After 15 years of Griffin’s leadership, the BNP is in tatters. He dethroned John Tyndall in 1999 with a campaign to modernise the Party and transform it into a ‘new nationalist party’. He made his agenda clear in 2000 at a meeting of Klansmen and like-minded sorts organised by David Duke. Griffin argued the case for a more sophisticated approach. It was identity politics par excellence deploying saleable words like ‘freedom’, ‘security’, identity’, and, of course, ‘democracy’. The new proposal was to change the key policy from repatriation to a voluntary repatriation scheme in which people are paid to leave the country. It took time, but the campaign began to pay off. Seats were won in local government and Nick Griffin and Andrew Brons were elected to the European Parliament they so loathe. It was to be short lived.

The gains were not capitalised on. The Party was wracked with financial problems and newfound conflicts, after Griffin began to insulate himself from party members. Around this time, the English Defence League burst onto the scene. Initially, this development could not have been seen as a threat by Griffin. It wasn’t until Stephen Yaxley-Lennon (a.k.a. Tommy Robinson) came to the forefront and set out to publicly define the EDL as a non-racist grassroots movement. The EDL took on an agency of its own, while the BNP became increasingly unstable. Eventually a leadership challenge arose in 2011 from Andrew Brons. Griffin changed the constitution to hasten the contest, and retained his position by just nine votes.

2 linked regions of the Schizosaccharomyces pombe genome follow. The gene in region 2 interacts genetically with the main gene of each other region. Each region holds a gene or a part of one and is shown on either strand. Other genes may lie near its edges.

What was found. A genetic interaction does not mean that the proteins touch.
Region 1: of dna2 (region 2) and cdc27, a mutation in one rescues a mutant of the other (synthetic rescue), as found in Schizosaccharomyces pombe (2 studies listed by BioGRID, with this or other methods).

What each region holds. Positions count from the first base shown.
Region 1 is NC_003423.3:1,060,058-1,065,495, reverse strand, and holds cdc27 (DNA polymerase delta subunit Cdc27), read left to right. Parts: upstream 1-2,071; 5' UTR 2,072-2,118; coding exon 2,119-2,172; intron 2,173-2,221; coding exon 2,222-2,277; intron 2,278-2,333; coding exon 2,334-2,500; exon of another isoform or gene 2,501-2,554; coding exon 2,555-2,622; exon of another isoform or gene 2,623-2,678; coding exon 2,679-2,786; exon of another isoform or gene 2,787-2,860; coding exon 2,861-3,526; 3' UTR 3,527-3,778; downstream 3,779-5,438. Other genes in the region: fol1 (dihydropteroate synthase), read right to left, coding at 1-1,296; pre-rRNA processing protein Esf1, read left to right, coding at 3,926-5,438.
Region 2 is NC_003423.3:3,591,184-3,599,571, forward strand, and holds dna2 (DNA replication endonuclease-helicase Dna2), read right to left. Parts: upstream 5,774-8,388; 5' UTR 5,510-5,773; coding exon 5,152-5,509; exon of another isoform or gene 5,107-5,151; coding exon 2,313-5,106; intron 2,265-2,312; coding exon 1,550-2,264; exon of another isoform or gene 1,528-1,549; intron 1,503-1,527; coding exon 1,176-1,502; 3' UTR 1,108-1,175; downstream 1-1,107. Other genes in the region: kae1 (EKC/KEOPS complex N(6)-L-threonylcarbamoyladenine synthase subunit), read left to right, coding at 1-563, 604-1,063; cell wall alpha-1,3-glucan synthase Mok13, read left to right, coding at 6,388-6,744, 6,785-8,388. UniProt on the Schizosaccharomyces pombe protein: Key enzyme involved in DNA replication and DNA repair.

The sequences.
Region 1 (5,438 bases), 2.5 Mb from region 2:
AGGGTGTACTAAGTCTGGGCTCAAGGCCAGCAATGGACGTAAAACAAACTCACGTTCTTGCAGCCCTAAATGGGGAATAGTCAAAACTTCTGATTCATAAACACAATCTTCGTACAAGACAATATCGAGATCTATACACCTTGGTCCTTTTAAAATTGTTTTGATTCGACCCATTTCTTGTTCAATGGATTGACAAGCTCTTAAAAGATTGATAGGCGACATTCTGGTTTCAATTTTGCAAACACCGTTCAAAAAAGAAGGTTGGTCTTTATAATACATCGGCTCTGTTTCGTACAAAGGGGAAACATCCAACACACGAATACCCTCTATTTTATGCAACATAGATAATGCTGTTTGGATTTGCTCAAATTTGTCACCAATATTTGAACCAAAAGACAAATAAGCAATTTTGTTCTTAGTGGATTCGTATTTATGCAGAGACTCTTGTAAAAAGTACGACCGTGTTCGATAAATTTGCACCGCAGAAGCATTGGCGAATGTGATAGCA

Jim Dowson broke away from Griffin in 2010, and set out to exploit the disaffection within the Party. He first targeted Brons, but this was unsuccessful. Then Dowson became acquainted with Paul Golding. Britain First was launched to absorb the fallout from the BNP’s infighting, but it has gone on to suck in disillusioned EDL supporters. Even still, it can’t be said often enough that the Firsters have the presence in numbers on the streets that they have online. It has this in common with the EDL. At its peak, the Fascist movement led by Oswald Mosley could muster 20,000 people in 1939 and had claimed it had 50,000 members. It mobilised around 8,000 votes in the East End elections, but never made any breakthrough.

Today, the centrepiece of the British far right seems to be in terminal decline, and has lost 10,000 members. Britain First is just one of a few new organisations looking to fill the void opening up. Andrew Brons founded the British Democratic Party in 2013. The English Democrats have been spurred on, and we’ve even seen the National Front crawl out from the darkness. Out of the failed attempt by the EDL to form its own party came Liberty GB. In the meantime, UKIP seems to have capitalised hugely on this disarray, mixing fascist votes with conservative and libertarian votes. Just how this will end is unclear, but we should perceive the Firsters – not as harbingers of a Fourth Reich exactly – as a serious threat to the Asian community.


Photographs courtesy of Andy Armstrong and Tom Mulrooney. Published under a Creative Commons license.